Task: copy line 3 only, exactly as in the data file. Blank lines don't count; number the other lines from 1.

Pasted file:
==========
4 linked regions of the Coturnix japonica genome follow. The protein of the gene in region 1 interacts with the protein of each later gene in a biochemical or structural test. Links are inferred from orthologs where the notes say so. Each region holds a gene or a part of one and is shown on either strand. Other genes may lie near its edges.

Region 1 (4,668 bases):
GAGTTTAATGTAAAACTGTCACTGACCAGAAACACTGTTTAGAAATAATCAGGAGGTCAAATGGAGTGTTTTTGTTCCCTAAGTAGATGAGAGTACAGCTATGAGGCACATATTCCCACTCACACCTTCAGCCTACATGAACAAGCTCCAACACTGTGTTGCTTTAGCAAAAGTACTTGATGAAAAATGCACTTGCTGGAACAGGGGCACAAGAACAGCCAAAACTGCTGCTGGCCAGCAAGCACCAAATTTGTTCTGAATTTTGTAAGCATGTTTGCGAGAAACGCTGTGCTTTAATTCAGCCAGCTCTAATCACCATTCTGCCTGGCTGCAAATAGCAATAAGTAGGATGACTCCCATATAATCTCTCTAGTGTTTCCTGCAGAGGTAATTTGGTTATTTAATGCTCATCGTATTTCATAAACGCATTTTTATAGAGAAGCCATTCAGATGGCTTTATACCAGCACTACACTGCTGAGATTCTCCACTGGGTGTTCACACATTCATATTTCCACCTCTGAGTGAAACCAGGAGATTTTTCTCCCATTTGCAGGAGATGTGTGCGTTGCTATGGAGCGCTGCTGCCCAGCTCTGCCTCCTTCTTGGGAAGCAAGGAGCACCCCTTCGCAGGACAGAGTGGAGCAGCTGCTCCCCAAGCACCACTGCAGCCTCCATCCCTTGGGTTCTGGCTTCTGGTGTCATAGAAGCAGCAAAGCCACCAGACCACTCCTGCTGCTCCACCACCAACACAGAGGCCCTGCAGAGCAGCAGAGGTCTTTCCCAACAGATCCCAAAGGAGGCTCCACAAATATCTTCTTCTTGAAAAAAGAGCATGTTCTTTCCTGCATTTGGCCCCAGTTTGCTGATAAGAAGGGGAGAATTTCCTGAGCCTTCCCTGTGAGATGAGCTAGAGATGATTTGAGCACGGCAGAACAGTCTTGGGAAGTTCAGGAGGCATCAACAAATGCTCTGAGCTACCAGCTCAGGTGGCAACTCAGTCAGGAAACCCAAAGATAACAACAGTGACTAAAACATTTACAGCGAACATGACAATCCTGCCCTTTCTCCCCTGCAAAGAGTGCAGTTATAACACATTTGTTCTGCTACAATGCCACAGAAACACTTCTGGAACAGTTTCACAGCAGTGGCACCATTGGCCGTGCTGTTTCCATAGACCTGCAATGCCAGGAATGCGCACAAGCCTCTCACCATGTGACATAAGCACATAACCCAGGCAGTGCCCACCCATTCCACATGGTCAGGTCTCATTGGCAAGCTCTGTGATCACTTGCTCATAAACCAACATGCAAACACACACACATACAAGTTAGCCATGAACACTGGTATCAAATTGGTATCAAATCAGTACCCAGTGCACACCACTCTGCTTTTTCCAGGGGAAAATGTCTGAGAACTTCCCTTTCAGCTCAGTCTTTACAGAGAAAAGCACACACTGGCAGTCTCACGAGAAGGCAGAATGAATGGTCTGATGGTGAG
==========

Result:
GAGTTTAATGTAAAACTGTCACTGACCAGAAACACTGTTTAGAAATAATCAGGAGGTCAAATGGAGTGTTTTTGTTCCCTAAGTAGATGAGAGTACAGCTATGAGGCACATATTCCCACTCACACCTTCAGCCTACATGAACAAGCTCCAACACTGTGTTGCTTTAGCAAAAGTACTTGATGAAAAATGCACTTGCTGGAACAGGGGCACAAGAACAGCCAAAACTGCTGCTGGCCAGCAAGCACCAAATTTGTTCTGAATTTTGTAAGCATGTTTGCGAGAAACGCTGTGCTTTAATTCAGCCAGCTCTAATCACCATTCTGCCTGGCTGCAAATAGCAATAAGTAGGATGACTCCCATATAATCTCTCTAGTGTTTCCTGCAGAGGTAATTTGGTTATTTAATGCTCATCGTATTTCATAAACGCATTTTTATAGAGAAGCCATTCAGATGGCTTTATACCAGCACTACACTGCTGAGATTCTCCACTGGGTGTTCACACATTCATATTTCCACCTCTGAGTGAAACCAGGAGATTTTTCTCCCATTTGCAGGAGATGTGTGCGTTGCTATGGAGCGCTGCTGCCCAGCTCTGCCTCCTTCTTGGGAAGCAAGGAGCACCCCTTCGCAGGACAGAGTGGAGCAGCTGCTCCCCAAGCACCACTGCAGCCTCCATCCCTTGGGTTCTGGCTTCTGGTGTCATAGAAGCAGCAAAGCCACCAGACCACTCCTGCTGCTCCACCACCAACACAGAGGCCCTGCAGAGCAGCAGAGGTCTTTCCCAACAGATCCCAAAGGAGGCTCCACAAATATCTTCTTCTTGAAAAAAGAGCATGTTCTTTCCTGCATTTGGCCCCAGTTTGCTGATAAGAAGGGGAGAATTTCCTGAGCCTTCCCTGTGAGATGAGCTAGAGATGATTTGAGCACGGCAGAACAGTCTTGGGAAGTTCAGGAGGCATCAACAAATGCTCTGAGCTACCAGCTCAGGTGGCAACTCAGTCAGGAAACCCAAAGATAACAACAGTGACTAAAACATTTACAGCGAACATGACAATCCTGCCCTTTCTCCCCTGCAAAGAGTGCAGTTATAACACATTTGTTCTGCTACAATGCCACAGAAACACTTCTGGAACAGTTTCACAGCAGTGGCACCATTGGCCGTGCTGTTTCCATAGACCTGCAATGCCAGGAATGCGCACAAGCCTCTCACCATGTGACATAAGCACATAACCCAGGCAGTGCCCACCCATTCCACATGGTCAGGTCTCATTGGCAAGCTCTGTGATCACTTGCTCATAAACCAACATGCAAACACACACACATACAAGTTAGCCATGAACACTGGTATCAAATTGGTATCAAATCAGTACCCAGTGCACACCACTCTGCTTTTTCCAGGGGAAAATGTCTGAGAACTTCCCTTTCAGCTCAGTCTTTACAGAGAAAAGCACACACTGGCAGTCTCACGAGAAGGCAGAATGAATGGTCTGATGGTGAG